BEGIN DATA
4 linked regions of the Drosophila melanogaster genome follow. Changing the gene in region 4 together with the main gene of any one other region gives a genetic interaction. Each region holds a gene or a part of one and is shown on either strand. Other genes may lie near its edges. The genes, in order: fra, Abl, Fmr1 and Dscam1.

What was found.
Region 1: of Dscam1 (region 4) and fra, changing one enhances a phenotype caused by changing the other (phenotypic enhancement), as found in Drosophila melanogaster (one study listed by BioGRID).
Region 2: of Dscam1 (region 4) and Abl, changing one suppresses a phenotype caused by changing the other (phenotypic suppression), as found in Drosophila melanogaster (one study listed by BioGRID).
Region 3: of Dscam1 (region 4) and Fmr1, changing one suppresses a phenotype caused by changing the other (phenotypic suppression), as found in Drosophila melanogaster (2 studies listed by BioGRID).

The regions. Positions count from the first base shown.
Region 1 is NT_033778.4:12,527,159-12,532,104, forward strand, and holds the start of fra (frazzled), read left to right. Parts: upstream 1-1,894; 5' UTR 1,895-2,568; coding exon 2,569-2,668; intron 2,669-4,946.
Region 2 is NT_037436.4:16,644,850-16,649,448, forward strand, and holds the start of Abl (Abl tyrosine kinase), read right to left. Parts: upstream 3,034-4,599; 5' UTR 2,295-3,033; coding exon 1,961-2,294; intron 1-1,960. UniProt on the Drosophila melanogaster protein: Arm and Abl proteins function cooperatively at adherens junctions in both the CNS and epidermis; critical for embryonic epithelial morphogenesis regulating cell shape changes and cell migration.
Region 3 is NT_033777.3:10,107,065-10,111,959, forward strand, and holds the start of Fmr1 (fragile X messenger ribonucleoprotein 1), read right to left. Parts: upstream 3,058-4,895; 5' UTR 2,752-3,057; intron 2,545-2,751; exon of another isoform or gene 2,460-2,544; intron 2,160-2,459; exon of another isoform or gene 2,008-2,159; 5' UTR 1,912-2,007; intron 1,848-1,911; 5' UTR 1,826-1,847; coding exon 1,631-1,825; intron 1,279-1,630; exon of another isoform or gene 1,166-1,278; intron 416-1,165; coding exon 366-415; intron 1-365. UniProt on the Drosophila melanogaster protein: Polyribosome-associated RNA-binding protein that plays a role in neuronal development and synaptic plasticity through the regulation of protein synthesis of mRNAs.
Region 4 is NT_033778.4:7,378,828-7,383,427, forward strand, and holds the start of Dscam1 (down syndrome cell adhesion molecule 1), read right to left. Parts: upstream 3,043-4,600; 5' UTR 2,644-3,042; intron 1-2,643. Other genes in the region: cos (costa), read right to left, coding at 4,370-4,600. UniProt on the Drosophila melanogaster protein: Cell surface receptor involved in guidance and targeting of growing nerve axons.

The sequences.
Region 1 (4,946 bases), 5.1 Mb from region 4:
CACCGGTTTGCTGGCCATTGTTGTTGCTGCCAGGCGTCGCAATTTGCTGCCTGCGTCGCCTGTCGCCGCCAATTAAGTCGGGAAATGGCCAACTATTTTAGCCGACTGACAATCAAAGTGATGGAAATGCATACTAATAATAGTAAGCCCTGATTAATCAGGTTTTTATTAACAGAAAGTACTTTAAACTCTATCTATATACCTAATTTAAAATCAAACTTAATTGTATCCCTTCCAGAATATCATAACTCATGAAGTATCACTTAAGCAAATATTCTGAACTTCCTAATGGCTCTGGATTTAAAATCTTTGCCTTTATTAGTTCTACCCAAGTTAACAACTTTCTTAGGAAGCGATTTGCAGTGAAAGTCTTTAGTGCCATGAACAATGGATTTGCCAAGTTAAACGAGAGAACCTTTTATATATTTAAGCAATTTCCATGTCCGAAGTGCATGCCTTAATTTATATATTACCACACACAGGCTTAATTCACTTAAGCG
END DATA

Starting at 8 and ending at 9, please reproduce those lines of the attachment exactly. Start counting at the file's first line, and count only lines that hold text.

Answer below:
Region 2 is NT_037436.4:16,644,850-16,649,448, forward strand, and holds the start of Abl (Abl tyrosine kinase), read right to left. Parts: upstream 3,034-4,599; 5' UTR 2,295-3,033; coding exon 1,961-2,294; intron 1-1,960. UniProt on the Drosophila melanogaster protein: Arm and Abl proteins function cooperatively at adherens junctions in both the CNS and epidermis; critical for embryonic epithelial morphogenesis regulating cell shape changes and cell migration.
Region 3 is NT_033777.3:10,107,065-10,111,959, forward strand, and holds the start of Fmr1 (fragile X messenger ribonucleoprotein 1), read right to left. Parts: upstream 3,058-4,895; 5' UTR 2,752-3,057; intron 2,545-2,751; exon of another isoform or gene 2,460-2,544; intron 2,160-2,459; exon of another isoform or gene 2,008-2,159; 5' UTR 1,912-2,007; intron 1,848-1,911; 5' UTR 1,826-1,847; coding exon 1,631-1,825; intron 1,279-1,630; exon of another isoform or gene 1,166-1,278; intron 416-1,165; coding exon 366-415; intron 1-365. UniProt on the Drosophila melanogaster protein: Polyribosome-associated RNA-binding protein that plays a role in neuronal development and synaptic plasticity through the regulation of protein synthesis of mRNAs.